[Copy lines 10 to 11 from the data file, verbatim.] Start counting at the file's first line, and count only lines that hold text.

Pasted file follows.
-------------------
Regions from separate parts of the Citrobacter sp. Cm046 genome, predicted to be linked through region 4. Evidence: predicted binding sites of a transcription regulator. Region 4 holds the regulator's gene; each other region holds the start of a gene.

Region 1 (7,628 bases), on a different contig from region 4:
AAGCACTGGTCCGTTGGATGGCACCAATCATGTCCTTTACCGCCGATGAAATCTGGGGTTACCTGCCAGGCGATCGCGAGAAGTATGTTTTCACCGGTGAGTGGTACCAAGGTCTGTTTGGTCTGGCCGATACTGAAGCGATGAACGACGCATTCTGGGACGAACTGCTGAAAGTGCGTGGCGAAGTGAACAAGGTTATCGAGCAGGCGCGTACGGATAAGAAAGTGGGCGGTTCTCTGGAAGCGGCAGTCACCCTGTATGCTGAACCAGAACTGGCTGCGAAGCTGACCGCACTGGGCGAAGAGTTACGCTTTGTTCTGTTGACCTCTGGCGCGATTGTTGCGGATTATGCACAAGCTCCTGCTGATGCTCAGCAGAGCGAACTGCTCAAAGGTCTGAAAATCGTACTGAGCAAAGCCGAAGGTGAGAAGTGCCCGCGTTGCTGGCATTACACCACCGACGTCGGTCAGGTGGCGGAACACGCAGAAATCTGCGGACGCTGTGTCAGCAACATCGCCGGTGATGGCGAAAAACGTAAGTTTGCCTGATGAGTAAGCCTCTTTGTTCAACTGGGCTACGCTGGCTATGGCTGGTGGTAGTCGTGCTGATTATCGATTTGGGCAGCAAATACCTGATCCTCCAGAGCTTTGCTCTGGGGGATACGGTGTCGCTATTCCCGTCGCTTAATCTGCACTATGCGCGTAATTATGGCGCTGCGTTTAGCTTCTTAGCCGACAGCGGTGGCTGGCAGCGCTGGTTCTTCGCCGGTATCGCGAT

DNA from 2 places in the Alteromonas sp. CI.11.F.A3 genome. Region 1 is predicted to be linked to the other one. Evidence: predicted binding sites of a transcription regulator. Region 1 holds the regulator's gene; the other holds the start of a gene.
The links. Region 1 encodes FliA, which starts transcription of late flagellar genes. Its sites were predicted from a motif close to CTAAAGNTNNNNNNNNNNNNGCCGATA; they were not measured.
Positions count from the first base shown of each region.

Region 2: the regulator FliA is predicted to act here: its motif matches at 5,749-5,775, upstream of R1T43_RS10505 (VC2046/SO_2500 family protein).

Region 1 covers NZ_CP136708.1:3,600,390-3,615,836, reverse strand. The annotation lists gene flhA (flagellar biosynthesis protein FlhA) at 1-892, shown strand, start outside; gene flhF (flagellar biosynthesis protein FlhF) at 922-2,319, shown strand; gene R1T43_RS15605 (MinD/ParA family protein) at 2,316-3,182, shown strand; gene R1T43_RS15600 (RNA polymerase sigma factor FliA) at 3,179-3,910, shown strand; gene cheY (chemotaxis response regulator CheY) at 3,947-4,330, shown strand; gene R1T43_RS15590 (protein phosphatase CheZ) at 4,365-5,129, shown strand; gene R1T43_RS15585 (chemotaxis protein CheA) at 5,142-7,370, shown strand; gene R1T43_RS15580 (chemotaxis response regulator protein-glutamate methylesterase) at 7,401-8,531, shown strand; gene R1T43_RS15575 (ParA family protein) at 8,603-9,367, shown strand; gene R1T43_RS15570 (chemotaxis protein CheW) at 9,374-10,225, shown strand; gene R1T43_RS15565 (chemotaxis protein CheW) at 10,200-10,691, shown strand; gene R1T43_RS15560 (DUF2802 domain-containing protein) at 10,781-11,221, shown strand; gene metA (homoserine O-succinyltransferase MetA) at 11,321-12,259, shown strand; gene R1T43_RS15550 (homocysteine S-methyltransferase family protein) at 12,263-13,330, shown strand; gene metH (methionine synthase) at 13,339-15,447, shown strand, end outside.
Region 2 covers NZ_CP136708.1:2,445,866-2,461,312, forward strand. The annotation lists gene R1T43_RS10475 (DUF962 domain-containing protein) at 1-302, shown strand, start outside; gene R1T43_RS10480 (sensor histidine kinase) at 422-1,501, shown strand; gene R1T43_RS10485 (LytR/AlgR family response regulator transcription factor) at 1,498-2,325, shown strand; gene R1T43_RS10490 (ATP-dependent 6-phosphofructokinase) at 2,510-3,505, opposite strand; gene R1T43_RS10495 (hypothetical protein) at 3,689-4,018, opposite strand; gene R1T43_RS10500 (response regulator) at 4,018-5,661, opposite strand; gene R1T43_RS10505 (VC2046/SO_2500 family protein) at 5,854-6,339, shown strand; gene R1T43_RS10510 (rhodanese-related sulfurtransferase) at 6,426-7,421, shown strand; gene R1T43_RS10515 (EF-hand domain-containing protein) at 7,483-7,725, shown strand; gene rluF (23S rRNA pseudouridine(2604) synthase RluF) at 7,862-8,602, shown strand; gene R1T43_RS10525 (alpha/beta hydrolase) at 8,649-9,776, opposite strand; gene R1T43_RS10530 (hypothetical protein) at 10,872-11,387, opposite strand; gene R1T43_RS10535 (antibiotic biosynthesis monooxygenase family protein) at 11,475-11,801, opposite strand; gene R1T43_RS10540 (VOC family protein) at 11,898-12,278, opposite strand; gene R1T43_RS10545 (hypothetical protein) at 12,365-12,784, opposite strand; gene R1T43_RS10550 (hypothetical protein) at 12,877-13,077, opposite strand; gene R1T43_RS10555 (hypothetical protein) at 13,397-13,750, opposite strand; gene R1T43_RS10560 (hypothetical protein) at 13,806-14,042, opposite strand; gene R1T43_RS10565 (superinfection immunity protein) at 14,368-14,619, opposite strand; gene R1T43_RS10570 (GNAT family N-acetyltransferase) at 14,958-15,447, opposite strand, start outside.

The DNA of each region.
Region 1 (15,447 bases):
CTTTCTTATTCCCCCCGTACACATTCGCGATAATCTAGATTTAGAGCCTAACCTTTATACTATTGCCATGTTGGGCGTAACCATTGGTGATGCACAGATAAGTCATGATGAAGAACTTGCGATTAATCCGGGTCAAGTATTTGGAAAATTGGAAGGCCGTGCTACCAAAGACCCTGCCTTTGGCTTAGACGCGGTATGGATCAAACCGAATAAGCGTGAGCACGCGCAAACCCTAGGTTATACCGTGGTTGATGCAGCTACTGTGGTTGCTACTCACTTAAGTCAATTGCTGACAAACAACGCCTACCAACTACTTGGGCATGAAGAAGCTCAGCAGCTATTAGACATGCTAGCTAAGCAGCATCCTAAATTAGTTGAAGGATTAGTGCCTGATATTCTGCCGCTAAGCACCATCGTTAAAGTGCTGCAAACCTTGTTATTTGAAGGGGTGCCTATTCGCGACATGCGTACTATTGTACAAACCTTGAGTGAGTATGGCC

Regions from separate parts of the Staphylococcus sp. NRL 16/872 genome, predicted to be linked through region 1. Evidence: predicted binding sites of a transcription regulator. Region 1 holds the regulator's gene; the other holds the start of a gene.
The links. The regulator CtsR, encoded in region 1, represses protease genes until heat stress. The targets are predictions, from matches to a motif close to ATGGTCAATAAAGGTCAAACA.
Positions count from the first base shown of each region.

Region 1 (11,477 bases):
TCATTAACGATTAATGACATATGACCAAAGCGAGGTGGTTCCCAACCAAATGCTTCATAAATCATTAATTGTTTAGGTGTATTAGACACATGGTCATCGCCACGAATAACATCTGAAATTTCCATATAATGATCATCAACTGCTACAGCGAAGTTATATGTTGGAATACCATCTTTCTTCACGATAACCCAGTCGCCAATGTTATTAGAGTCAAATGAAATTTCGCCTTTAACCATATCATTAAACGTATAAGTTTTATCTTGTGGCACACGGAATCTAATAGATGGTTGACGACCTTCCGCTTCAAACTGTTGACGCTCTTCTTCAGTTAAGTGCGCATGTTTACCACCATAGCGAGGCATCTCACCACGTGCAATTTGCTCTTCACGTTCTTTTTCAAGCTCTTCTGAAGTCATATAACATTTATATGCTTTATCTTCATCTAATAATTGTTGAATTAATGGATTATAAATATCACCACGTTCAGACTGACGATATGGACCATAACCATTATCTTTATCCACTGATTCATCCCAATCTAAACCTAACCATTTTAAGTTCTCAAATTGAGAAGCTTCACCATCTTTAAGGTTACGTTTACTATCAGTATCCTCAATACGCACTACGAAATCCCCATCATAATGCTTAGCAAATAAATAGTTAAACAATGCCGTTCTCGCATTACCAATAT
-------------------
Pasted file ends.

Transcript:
The DNA of each region.
Region 1 (15,447 bases):